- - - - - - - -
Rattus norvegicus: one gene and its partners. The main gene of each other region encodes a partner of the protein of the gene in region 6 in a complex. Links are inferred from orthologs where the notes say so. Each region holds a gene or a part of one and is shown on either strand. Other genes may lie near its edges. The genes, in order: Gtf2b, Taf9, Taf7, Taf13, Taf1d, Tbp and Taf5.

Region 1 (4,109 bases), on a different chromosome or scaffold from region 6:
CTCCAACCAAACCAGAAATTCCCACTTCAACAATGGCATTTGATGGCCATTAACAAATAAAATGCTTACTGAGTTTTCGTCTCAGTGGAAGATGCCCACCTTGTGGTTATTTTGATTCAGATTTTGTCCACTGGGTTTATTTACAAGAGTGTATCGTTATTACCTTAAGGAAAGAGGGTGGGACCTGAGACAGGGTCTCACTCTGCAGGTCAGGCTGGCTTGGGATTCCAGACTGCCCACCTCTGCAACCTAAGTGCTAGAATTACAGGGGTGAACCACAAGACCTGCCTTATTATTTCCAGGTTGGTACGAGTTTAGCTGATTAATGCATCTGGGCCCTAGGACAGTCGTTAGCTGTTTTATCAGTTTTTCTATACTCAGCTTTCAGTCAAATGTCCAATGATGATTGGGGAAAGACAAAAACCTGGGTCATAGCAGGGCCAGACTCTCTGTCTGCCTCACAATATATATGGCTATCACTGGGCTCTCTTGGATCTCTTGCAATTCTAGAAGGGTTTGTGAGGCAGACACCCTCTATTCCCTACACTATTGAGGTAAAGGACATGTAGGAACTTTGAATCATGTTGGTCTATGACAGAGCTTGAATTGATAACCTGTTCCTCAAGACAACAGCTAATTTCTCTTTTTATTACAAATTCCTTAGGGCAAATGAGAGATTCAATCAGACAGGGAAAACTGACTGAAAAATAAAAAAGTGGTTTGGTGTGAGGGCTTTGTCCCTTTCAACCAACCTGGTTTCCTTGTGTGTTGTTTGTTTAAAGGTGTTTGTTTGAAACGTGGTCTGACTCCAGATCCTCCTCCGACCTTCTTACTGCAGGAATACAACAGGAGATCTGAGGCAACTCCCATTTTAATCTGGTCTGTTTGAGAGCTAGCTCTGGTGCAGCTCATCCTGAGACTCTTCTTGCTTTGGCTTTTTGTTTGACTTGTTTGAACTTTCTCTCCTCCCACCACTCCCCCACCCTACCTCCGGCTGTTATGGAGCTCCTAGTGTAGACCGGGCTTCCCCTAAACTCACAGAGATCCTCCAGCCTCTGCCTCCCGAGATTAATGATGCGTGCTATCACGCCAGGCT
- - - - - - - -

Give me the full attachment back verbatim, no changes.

Rattus norvegicus: one gene and its partners. The main gene of each other region encodes a partner of the protein of the gene in region 6 in a complex. Links are inferred from orthologs where the notes say so. Each region holds a gene or a part of one and is shown on either strand. Other genes may lie near its edges. The genes, in order: Gtf2b, Taf9, Taf7, Taf13, Taf1d, Tbp and Taf5.

Region 1 (4,109 bases), on a different chromosome or scaffold from region 6:
CTCCAACCAAACCAGAAATTCCCACTTCAACAATGGCATTTGATGGCCATTAACAAATAAAATGCTTACTGAGTTTTCGTCTCAGTGGAAGATGCCCACCTTGTGGTTATTTTGATTCAGATTTTGTCCACTGGGTTTATTTACAAGAGTGTATCGTTATTACCTTAAGGAAAGAGGGTGGGACCTGAGACAGGGTCTCACTCTGCAGGTCAGGCTGGCTTGGGATTCCAGACTGCCCACCTCTGCAACCTAAGTGCTAGAATTACAGGGGTGAACCACAAGACCTGCCTTATTATTTCCAGGTTGGTACGAGTTTAGCTGATTAATGCATCTGGGCCCTAGGACAGTCGTTAGCTGTTTTATCAGTTTTTCTATACTCAGCTTTCAGTCAAATGTCCAATGATGATTGGGGAAAGACAAAAACCTGGGTCATAGCAGGGCCAGACTCTCTGTCTGCCTCACAATATATATGGCTATCACTGGGCTCTCTTGGATCTCTTGCAATTCTAGAAGGGTTTGTGAGGCAGACACCCTCTATTCCCTACACTATTGAGGTAAAGGACATGTAGGAACTTTGAATCATGTTGGTCTATGACAGAGCTTGAATTGATAACCTGTTCCTCAAGACAACAGCTAATTTCTCTTTTTATTACAAATTCCTTAGGGCAAATGAGAGATTCAATCAGACAGGGAAAACTGACTGAAAAATAAAAAAGTGGTTTGGTGTGAGGGCTTTGTCCCTTTCAACCAACCTGGTTTCCTTGTGTGTTGTTTGTTTAAAGGTGTTTGTTTGAAACGTGGTCTGACTCCAGATCCTCCTCCGACCTTCTTACTGCAGGAATACAACAGGAGATCTGAGGCAACTCCCATTTTAATCTGGTCTGTTTGAGAGCTAGCTCTGGTGCAGCTCATCCTGAGACTCTTCTTGCTTTGGCTTTTTGTTTGACTTGTTTGAACTTTCTCTCCTCCCACCACTCCCCCACCCTACCTCCGGCTGTTATGGAGCTCCTAGTGTAGACCGGGCTTCCCCTAAACTCACAGAGATCCTCCAGCCTCTGCCTCCCGAGATTAATGATGCGTGCTATCACGCCAGGCT